Landlords must conduct proper tenant screenings to reduce risks of violence

In some cases, despite thorough background checks by landlords, issues of violence can occur resulting in tenants being asked to leave for violating provisions of a lease.

One example of this recently occurred in Grandville, Michigan, when a man was shot and killed at Wimbledon Apartments. The victim, a visitor to the complex, was shot in the head with a .45-caliber handgun and one of the residents is being looked at as a suspect. The owner of the property where the homicide occurred, Land and Co. Apartments, said that though the suspect and former tenant had passed a resident screening, the fact that there was a gun violated the lease.

"The individuals involved in the shooting were not leaseholders or registered tenants of the apartment," Land and Co. said in a statement. "It is believed, however, that one of the registered occupants of the apartment did dial 911. There were no prior lease violations against the leaseholders nor was any known criminal history identified during a recent lease renewal background check."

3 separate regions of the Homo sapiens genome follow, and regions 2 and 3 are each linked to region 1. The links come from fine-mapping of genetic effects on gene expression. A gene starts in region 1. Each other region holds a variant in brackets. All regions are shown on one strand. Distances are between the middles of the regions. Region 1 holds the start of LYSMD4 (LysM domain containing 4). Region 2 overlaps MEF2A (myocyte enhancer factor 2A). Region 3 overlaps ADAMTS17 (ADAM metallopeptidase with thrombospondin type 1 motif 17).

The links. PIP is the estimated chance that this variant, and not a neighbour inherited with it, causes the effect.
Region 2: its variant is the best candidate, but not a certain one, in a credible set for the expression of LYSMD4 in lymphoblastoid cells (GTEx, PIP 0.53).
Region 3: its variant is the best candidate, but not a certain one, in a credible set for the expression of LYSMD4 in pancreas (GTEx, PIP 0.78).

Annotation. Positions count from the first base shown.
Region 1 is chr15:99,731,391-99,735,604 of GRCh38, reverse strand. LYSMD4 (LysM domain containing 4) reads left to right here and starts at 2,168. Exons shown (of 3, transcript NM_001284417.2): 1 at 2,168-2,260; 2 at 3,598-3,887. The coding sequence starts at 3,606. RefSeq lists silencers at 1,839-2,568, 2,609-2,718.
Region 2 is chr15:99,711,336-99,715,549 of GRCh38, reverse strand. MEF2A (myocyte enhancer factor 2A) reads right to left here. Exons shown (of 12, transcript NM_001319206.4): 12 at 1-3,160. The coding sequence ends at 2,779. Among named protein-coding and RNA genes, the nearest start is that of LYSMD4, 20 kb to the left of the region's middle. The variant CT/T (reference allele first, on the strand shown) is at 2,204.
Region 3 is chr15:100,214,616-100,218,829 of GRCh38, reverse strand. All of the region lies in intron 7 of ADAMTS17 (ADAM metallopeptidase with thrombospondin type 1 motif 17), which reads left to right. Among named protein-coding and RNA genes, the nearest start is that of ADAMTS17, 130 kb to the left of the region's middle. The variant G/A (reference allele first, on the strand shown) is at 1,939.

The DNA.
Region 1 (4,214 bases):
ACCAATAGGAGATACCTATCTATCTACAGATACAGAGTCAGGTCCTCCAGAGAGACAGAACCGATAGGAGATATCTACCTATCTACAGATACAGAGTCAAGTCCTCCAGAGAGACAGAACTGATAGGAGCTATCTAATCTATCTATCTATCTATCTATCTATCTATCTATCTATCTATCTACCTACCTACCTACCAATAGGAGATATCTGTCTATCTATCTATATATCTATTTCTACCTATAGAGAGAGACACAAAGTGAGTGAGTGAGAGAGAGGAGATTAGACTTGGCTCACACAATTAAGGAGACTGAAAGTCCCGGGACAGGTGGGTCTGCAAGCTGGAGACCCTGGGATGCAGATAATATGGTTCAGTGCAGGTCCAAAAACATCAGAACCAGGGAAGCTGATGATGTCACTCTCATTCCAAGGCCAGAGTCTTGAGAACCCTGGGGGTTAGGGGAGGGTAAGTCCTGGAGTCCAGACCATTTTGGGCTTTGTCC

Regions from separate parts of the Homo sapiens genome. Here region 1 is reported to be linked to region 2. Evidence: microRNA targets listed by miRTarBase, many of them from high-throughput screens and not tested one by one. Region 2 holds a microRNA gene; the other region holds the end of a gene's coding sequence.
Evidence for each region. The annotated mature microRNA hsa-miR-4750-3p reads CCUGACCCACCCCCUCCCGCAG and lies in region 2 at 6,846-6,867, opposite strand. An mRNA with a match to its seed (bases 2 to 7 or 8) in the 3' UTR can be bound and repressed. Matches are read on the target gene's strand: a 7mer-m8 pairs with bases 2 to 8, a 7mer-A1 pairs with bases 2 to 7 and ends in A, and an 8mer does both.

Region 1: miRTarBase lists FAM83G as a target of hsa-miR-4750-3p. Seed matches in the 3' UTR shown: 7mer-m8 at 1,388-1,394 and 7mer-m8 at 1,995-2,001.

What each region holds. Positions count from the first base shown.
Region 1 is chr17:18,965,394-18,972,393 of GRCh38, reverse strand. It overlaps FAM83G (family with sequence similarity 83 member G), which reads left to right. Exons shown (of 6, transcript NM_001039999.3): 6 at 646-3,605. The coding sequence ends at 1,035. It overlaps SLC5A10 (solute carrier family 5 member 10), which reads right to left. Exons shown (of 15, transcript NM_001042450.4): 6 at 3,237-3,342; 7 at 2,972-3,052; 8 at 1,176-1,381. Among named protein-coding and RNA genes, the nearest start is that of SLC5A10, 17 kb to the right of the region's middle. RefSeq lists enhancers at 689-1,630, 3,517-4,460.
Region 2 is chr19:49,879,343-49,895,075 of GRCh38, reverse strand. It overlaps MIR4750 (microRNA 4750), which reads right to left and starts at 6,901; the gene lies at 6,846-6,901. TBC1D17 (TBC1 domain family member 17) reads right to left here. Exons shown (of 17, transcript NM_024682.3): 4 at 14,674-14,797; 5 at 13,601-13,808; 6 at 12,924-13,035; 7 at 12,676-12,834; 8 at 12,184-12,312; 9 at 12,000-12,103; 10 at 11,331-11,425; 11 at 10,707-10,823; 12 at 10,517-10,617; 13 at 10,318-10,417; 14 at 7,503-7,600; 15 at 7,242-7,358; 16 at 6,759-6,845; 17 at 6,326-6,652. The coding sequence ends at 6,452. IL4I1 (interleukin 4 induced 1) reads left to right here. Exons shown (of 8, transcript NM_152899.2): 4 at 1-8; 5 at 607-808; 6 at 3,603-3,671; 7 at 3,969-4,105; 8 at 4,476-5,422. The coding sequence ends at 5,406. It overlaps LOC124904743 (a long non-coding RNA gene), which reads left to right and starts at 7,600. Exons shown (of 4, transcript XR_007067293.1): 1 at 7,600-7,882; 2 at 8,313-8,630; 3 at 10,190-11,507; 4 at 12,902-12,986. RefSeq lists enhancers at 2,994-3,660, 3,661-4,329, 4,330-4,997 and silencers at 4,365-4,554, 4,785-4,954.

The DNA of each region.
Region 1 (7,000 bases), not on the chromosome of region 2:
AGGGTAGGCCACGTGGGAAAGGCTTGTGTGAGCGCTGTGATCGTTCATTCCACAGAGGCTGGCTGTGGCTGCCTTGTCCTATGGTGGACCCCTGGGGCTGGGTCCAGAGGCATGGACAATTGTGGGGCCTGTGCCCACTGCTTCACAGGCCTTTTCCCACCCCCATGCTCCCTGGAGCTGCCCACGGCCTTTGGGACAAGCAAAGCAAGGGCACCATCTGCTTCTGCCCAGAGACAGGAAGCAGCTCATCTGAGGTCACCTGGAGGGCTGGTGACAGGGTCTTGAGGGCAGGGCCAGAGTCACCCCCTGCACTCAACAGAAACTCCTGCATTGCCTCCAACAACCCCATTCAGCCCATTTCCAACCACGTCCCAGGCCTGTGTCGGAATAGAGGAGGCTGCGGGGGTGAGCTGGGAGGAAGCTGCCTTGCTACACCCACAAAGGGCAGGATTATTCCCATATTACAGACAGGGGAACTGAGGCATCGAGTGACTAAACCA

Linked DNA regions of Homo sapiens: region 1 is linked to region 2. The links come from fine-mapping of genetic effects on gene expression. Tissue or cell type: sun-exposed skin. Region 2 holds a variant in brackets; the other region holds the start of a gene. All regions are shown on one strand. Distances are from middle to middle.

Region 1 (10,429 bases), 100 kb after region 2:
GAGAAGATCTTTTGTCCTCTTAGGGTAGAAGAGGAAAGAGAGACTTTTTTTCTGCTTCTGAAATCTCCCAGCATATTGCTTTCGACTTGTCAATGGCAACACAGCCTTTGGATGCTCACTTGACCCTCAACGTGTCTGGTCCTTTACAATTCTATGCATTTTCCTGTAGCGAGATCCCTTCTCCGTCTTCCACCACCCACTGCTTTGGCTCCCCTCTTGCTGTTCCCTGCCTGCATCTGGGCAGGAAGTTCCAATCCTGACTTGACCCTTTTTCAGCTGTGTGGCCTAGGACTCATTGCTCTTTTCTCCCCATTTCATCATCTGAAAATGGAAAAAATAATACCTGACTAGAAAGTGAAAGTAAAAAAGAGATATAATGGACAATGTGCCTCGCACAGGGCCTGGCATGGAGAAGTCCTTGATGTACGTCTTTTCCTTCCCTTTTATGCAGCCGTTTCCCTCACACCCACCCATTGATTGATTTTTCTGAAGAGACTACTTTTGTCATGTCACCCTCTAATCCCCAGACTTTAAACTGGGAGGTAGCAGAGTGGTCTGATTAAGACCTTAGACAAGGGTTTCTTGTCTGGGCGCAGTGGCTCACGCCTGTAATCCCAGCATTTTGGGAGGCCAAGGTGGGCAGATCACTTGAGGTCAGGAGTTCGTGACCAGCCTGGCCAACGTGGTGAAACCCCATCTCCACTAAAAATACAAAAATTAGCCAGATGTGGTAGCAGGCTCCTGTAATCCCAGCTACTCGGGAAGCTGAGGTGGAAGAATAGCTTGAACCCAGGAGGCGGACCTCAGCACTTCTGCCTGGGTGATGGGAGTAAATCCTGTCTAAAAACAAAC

While there is no sure-fire way to ensure that such crimes don't occur, getting as much information as possible is important. Rental property management firms should take the time to collect pertinent data such as criminal histories before leasing to applicants.